The “lick” in “lick and a promise” is the standard noun, based on the verb “to lick” in the sense of, as the Oxford English Dictionary puts it, “to pass the tongue over (something), e.g., with the object of tasting, moistening the surface, or removing something from it.” The noun “lick” has been used in this sense of “quick and casual cleaning” since the 17th century, quite possibly drawn from the way a cat cleans itself (although cats are known for their hygienic diligence).

“Promise” in the phrase, however, is a bit mysterious. It could mean an implicit promise to do a better job next time, or a promise that no one will notice the shoddiness of the job, or it might be just a reference to the dreamy, inattentive mentality of the slacker.

13 comments to Lick and a promise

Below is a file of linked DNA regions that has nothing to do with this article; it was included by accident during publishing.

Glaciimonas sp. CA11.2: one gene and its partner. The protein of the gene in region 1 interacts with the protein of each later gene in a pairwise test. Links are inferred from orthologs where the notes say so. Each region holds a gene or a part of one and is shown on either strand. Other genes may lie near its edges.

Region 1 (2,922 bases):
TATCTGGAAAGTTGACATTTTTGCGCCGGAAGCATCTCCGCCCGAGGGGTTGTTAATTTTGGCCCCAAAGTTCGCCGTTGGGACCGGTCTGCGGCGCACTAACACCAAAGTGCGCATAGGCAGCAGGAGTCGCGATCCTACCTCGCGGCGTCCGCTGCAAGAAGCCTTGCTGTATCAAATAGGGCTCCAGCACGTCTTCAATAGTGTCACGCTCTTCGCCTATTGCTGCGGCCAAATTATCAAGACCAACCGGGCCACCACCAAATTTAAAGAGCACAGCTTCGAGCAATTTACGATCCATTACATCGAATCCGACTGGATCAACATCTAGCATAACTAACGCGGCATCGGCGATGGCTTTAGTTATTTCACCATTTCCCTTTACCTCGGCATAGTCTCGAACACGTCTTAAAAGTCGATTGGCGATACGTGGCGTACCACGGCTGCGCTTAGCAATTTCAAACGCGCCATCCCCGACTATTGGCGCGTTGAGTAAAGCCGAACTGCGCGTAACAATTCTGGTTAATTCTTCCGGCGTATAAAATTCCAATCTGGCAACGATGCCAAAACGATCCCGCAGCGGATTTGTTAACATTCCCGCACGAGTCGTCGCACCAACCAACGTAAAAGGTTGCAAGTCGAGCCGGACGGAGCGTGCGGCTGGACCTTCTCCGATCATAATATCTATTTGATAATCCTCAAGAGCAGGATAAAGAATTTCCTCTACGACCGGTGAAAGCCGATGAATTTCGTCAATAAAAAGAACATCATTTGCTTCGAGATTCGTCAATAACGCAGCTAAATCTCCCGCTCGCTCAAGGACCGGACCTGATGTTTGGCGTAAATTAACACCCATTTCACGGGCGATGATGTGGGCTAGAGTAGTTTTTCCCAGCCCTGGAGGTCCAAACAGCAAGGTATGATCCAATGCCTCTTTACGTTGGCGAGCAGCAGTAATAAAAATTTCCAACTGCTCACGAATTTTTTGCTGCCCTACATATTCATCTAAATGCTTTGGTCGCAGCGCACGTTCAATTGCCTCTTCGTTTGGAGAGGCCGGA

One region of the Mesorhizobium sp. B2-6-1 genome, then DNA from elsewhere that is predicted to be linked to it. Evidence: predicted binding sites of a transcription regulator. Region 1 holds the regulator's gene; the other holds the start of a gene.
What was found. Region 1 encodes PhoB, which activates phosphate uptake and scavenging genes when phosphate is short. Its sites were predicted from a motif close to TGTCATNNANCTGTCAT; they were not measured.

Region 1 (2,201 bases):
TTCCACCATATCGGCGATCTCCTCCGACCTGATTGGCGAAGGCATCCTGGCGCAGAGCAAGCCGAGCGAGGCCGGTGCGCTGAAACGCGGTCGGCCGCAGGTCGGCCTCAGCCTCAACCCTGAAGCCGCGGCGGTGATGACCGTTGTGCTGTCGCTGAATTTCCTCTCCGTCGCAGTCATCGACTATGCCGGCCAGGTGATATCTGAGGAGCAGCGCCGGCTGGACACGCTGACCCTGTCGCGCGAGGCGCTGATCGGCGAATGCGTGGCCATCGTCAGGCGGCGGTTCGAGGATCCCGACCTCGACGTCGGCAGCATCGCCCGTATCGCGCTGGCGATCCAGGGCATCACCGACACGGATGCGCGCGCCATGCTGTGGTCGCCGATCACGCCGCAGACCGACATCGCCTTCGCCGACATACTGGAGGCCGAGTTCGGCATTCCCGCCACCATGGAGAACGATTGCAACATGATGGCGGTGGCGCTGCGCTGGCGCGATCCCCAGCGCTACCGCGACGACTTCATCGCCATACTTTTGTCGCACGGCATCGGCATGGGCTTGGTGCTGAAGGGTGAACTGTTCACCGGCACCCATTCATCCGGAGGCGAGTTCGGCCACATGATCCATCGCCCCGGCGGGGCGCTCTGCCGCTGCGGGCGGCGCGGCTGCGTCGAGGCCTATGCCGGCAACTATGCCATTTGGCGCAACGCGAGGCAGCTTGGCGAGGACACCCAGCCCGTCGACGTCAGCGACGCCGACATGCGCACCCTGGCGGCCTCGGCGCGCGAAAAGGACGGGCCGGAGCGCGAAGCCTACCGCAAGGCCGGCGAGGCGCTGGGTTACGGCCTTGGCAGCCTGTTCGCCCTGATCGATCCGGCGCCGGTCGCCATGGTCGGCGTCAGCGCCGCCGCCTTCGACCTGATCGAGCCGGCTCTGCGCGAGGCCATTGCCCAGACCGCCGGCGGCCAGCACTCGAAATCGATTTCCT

• Clarica

    The promise is you’ll come back and do a good job. It only applies if you’re too busy to do a good job right now.

  • Jean

    If you have very good intentions, it means you give it a really quick go-over because you’ve not time for more. Then, the promise is to get back to it and do it right as soon as you possibly can. My mother taught me. Her mother was Scots-Irish.

  • Curtis Eaton

    In the 1950s, I saw people in rural Oklahoma who, after finishing a meal, licked their plates and untensils and left them on the table ready for the next meal. Perhaps there was also an implicit promise to wash them next time.

  • Lewis R. C.

    I am, at this moment, writing a letter to my attorneys (two terrific young women with H.C.C. here in N.Y.C.), telling them of the incredibly ugly treatment tenants of the building (where I have lived since 1979) receive from the slimelord (new word, yes … but you get the meaning). At best, desperately necessary repairs get the old “lick and a promise” treatment! Meanwhile, the neglect of rotted beams and joists (all are wooden throughout the building) leaves me fearful that the building will pancake one day!

  • Paul